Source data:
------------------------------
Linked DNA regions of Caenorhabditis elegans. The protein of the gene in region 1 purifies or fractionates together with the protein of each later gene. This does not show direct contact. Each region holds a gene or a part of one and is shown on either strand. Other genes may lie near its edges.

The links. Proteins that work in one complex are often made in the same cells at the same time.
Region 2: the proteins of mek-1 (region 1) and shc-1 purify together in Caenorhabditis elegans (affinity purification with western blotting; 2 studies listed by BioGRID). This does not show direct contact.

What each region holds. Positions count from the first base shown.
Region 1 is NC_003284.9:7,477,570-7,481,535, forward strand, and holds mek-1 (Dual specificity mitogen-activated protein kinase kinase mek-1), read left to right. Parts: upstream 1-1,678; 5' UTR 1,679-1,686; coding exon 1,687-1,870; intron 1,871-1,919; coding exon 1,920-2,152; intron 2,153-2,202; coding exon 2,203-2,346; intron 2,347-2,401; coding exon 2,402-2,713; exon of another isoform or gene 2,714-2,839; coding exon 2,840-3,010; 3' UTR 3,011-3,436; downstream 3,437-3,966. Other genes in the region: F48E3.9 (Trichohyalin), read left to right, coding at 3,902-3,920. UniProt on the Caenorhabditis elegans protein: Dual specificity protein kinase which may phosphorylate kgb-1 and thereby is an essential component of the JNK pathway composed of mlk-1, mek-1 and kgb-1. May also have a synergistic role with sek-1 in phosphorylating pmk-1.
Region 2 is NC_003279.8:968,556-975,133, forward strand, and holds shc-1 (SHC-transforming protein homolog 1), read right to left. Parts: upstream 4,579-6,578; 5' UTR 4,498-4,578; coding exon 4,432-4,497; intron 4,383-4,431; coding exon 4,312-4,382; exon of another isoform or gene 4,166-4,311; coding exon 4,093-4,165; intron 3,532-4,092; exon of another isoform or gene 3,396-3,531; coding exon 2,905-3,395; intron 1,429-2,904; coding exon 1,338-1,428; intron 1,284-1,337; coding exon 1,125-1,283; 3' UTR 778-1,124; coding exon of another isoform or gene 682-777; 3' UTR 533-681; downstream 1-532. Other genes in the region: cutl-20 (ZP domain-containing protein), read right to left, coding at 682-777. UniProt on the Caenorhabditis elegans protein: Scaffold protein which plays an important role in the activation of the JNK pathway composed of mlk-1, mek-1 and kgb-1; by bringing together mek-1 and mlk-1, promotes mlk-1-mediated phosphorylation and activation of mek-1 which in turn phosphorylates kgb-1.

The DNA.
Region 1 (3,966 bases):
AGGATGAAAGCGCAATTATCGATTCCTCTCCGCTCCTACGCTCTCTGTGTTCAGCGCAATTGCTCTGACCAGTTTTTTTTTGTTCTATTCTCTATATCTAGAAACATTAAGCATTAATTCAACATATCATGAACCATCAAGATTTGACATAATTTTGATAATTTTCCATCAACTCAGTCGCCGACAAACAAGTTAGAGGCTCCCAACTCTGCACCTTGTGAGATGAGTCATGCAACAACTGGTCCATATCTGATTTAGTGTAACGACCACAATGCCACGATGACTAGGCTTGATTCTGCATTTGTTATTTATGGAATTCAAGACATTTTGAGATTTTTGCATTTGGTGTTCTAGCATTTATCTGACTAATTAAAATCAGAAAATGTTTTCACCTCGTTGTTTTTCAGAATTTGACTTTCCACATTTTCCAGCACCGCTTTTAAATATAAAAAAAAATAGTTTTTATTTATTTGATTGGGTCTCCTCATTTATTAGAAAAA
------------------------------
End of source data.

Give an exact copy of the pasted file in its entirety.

Linked DNA regions of Caenorhabditis elegans. The protein of the gene in region 1 purifies or fractionates together with the protein of each later gene. This does not show direct contact. Each region holds a gene or a part of one and is shown on either strand. Other genes may lie near its edges.

The links. Proteins that work in one complex are often made in the same cells at the same time.
Region 2: the proteins of mek-1 (region 1) and shc-1 purify together in Caenorhabditis elegans (affinity purification with western blotting; 2 studies listed by BioGRID). This does not show direct contact.

What each region holds. Positions count from the first base shown.
Region 1 is NC_003284.9:7,477,570-7,481,535, forward strand, and holds mek-1 (Dual specificity mitogen-activated protein kinase kinase mek-1), read left to right. Parts: upstream 1-1,678; 5' UTR 1,679-1,686; coding exon 1,687-1,870; intron 1,871-1,919; coding exon 1,920-2,152; intron 2,153-2,202; coding exon 2,203-2,346; intron 2,347-2,401; coding exon 2,402-2,713; exon of another isoform or gene 2,714-2,839; coding exon 2,840-3,010; 3' UTR 3,011-3,436; downstream 3,437-3,966. Other genes in the region: F48E3.9 (Trichohyalin), read left to right, coding at 3,902-3,920. UniProt on the Caenorhabditis elegans protein: Dual specificity protein kinase which may phosphorylate kgb-1 and thereby is an essential component of the JNK pathway composed of mlk-1, mek-1 and kgb-1. May also have a synergistic role with sek-1 in phosphorylating pmk-1.
Region 2 is NC_003279.8:968,556-975,133, forward strand, and holds shc-1 (SHC-transforming protein homolog 1), read right to left. Parts: upstream 4,579-6,578; 5' UTR 4,498-4,578; coding exon 4,432-4,497; intron 4,383-4,431; coding exon 4,312-4,382; exon of another isoform or gene 4,166-4,311; coding exon 4,093-4,165; intron 3,532-4,092; exon of another isoform or gene 3,396-3,531; coding exon 2,905-3,395; intron 1,429-2,904; coding exon 1,338-1,428; intron 1,284-1,337; coding exon 1,125-1,283; 3' UTR 778-1,124; coding exon of another isoform or gene 682-777; 3' UTR 533-681; downstream 1-532. Other genes in the region: cutl-20 (ZP domain-containing protein), read right to left, coding at 682-777. UniProt on the Caenorhabditis elegans protein: Scaffold protein which plays an important role in the activation of the JNK pathway composed of mlk-1, mek-1 and kgb-1; by bringing together mek-1 and mlk-1, promotes mlk-1-mediated phosphorylation and activation of mek-1 which in turn phosphorylates kgb-1.

The DNA.
Region 1 (3,966 bases):
AGGATGAAAGCGCAATTATCGATTCCTCTCCGCTCCTACGCTCTCTGTGTTCAGCGCAATTGCTCTGACCAGTTTTTTTTTGTTCTATTCTCTATATCTAGAAACATTAAGCATTAATTCAACATATCATGAACCATCAAGATTTGACATAATTTTGATAATTTTCCATCAACTCAGTCGCCGACAAACAAGTTAGAGGCTCCCAACTCTGCACCTTGTGAGATGAGTCATGCAACAACTGGTCCATATCTGATTTAGTGTAACGACCACAATGCCACGATGACTAGGCTTGATTCTGCATTTGTTATTTATGGAATTCAAGACATTTTGAGATTTTTGCATTTGGTGTTCTAGCATTTATCTGACTAATTAAAATCAGAAAATGTTTTCACCTCGTTGTTTTTCAGAATTTGACTTTCCACATTTTCCAGCACCGCTTTTAAATATAAAAAAAAATAGTTTTTATTTATTTGATTGGGTCTCCTCATTTATTAGAAAAA